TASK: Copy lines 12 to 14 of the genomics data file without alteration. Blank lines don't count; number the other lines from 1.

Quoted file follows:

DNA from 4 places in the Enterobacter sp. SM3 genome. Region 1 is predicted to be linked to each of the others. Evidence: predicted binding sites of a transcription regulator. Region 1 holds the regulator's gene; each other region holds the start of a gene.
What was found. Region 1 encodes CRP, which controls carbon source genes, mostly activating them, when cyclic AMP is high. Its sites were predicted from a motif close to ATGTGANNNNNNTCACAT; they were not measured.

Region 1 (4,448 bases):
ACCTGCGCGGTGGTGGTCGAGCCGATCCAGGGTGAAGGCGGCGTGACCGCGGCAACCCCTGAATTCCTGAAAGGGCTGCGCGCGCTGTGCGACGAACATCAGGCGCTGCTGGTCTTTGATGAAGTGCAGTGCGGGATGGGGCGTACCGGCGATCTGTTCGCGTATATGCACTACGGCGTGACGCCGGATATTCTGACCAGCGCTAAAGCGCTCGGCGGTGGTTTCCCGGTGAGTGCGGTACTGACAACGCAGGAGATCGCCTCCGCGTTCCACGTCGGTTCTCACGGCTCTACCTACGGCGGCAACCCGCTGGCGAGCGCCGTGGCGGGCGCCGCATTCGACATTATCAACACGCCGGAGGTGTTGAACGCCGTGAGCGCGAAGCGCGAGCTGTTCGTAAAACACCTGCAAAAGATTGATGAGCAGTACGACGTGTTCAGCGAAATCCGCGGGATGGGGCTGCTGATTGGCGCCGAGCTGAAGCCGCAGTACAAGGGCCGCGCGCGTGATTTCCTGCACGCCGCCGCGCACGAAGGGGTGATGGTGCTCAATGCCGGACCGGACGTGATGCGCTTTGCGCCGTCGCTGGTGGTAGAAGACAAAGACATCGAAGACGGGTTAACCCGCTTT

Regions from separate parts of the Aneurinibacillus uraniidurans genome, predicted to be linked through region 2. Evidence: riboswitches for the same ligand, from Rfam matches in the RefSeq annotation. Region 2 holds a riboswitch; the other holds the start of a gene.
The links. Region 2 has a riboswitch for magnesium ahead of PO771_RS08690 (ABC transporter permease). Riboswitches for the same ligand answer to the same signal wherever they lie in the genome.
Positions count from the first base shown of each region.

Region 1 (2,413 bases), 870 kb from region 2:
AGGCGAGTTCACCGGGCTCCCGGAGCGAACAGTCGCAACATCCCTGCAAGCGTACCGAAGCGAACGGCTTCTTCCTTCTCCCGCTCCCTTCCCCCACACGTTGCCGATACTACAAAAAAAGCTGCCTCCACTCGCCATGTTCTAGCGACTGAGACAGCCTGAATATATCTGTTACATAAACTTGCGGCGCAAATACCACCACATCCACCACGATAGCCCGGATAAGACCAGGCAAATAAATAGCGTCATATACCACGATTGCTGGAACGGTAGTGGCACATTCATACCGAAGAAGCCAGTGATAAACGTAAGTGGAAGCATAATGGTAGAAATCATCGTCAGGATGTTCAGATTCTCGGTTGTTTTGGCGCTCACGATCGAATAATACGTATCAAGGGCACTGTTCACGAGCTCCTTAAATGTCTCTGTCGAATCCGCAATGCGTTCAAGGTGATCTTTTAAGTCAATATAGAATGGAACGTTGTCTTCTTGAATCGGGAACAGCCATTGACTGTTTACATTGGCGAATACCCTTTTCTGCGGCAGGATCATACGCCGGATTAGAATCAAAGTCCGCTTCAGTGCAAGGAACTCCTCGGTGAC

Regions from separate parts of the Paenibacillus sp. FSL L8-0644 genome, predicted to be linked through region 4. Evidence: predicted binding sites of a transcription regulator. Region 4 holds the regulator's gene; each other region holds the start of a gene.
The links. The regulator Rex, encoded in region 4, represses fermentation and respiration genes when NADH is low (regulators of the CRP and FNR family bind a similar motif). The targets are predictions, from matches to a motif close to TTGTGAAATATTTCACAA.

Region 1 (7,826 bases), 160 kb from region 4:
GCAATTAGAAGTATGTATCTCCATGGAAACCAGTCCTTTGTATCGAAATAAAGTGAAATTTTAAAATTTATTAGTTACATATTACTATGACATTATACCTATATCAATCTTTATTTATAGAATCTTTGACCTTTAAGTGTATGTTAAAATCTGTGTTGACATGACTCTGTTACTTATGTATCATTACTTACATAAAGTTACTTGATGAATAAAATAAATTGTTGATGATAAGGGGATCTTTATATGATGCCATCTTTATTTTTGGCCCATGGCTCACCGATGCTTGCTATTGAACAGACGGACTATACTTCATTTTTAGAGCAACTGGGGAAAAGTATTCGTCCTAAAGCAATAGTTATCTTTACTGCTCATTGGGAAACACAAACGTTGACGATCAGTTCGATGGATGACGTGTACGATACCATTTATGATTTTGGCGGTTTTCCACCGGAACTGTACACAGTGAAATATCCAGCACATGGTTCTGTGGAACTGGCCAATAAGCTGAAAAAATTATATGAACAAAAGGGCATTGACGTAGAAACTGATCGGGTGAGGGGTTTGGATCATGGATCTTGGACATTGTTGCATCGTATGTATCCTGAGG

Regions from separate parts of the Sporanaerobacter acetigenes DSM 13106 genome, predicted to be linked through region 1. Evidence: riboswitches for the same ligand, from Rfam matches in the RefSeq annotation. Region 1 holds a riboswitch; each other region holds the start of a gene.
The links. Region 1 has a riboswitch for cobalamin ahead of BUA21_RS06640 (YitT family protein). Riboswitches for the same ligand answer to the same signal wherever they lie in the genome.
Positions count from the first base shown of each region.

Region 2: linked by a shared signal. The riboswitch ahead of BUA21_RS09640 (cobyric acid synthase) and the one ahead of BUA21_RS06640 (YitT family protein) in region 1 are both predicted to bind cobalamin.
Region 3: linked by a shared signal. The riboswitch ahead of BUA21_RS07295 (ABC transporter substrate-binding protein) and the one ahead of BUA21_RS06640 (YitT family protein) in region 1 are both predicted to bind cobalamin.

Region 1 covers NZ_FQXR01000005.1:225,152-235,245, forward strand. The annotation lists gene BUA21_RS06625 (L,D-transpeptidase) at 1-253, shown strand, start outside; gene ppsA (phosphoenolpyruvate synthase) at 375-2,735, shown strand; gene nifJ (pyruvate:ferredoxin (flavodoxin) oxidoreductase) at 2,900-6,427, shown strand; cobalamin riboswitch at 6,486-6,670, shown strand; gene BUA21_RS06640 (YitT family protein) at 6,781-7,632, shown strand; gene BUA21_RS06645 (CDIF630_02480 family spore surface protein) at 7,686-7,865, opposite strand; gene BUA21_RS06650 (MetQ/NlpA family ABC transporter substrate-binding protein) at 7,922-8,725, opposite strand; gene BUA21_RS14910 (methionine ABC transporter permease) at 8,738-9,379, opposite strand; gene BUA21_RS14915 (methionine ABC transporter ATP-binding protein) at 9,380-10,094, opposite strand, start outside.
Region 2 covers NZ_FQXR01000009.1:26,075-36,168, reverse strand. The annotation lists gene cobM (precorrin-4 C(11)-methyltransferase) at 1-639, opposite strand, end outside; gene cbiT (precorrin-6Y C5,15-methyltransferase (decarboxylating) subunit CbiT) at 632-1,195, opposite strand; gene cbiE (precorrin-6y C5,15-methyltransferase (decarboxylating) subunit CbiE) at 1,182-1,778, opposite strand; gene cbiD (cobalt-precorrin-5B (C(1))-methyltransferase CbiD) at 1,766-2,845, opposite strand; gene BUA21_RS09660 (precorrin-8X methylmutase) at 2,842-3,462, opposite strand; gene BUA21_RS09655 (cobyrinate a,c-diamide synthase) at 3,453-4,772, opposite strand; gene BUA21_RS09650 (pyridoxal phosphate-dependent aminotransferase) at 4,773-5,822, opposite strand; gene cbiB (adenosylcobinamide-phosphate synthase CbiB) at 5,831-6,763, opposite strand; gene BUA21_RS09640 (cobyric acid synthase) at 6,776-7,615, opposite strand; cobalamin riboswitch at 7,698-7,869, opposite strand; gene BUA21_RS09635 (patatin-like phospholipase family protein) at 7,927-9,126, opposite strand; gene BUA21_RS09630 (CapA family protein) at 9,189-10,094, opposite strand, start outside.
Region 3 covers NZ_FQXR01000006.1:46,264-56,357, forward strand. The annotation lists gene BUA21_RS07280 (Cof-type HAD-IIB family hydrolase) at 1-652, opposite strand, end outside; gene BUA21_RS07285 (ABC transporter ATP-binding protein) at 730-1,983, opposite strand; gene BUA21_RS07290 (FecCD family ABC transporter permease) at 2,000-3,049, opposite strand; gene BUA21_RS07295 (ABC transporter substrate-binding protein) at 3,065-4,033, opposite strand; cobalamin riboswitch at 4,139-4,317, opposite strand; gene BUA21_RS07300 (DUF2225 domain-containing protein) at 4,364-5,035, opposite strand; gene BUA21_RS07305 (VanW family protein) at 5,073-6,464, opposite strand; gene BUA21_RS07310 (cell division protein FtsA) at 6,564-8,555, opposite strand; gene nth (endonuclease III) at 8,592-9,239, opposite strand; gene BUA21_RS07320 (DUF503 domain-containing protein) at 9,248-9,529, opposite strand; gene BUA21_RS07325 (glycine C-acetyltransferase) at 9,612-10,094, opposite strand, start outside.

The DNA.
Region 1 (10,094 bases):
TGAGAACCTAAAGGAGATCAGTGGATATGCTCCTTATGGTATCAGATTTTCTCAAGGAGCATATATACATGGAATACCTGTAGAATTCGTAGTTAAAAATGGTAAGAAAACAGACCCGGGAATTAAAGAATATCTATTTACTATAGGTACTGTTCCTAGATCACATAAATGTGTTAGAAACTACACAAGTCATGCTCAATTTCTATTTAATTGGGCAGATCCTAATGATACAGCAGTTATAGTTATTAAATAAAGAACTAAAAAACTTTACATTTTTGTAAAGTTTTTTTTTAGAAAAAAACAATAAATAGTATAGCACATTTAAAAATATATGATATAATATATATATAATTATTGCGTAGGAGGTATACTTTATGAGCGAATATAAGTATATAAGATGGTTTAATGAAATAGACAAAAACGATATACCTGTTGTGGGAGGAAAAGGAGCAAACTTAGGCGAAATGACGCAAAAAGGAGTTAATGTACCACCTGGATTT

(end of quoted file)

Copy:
Region 1 (7,826 bases), 160 kb from region 4:
GCAATTAGAAGTATGTATCTCCATGGAAACCAGTCCTTTGTATCGAAATAAAGTGAAATTTTAAAATTTATTAGTTACATATTACTATGACATTATACCTATATCAATCTTTATTTATAGAATCTTTGACCTTTAAGTGTATGTTAAAATCTGTGTTGACATGACTCTGTTACTTATGTATCATTACTTACATAAAGTTACTTGATGAATAAAATAAATTGTTGATGATAAGGGGATCTTTATATGATGCCATCTTTATTTTTGGCCCATGGCTCACCGATGCTTGCTATTGAACAGACGGACTATACTTCATTTTTAGAGCAACTGGGGAAAAGTATTCGTCCTAAAGCAATAGTTATCTTTACTGCTCATTGGGAAACACAAACGTTGACGATCAGTTCGATGGATGACGTGTACGATACCATTTATGATTTTGGCGGTTTTCCACCGGAACTGTACACAGTGAAATATCCAGCACATGGTTCTGTGGAACTGGCCAATAAGCTGAAAAAATTATATGAACAAAAGGGCATTGACGTAGAAACTGATCGGGTGAGGGGTTTGGATCATGGATCTTGGACATTGTTGCATCGTATGTATCCTGAGG

Regions from separate parts of the Sporanaerobacter acetigenes DSM 13106 genome, predicted to be linked through region 1. Evidence: riboswitches for the same ligand, from Rfam matches in the RefSeq annotation. Region 1 holds a riboswitch; each other region holds the start of a gene.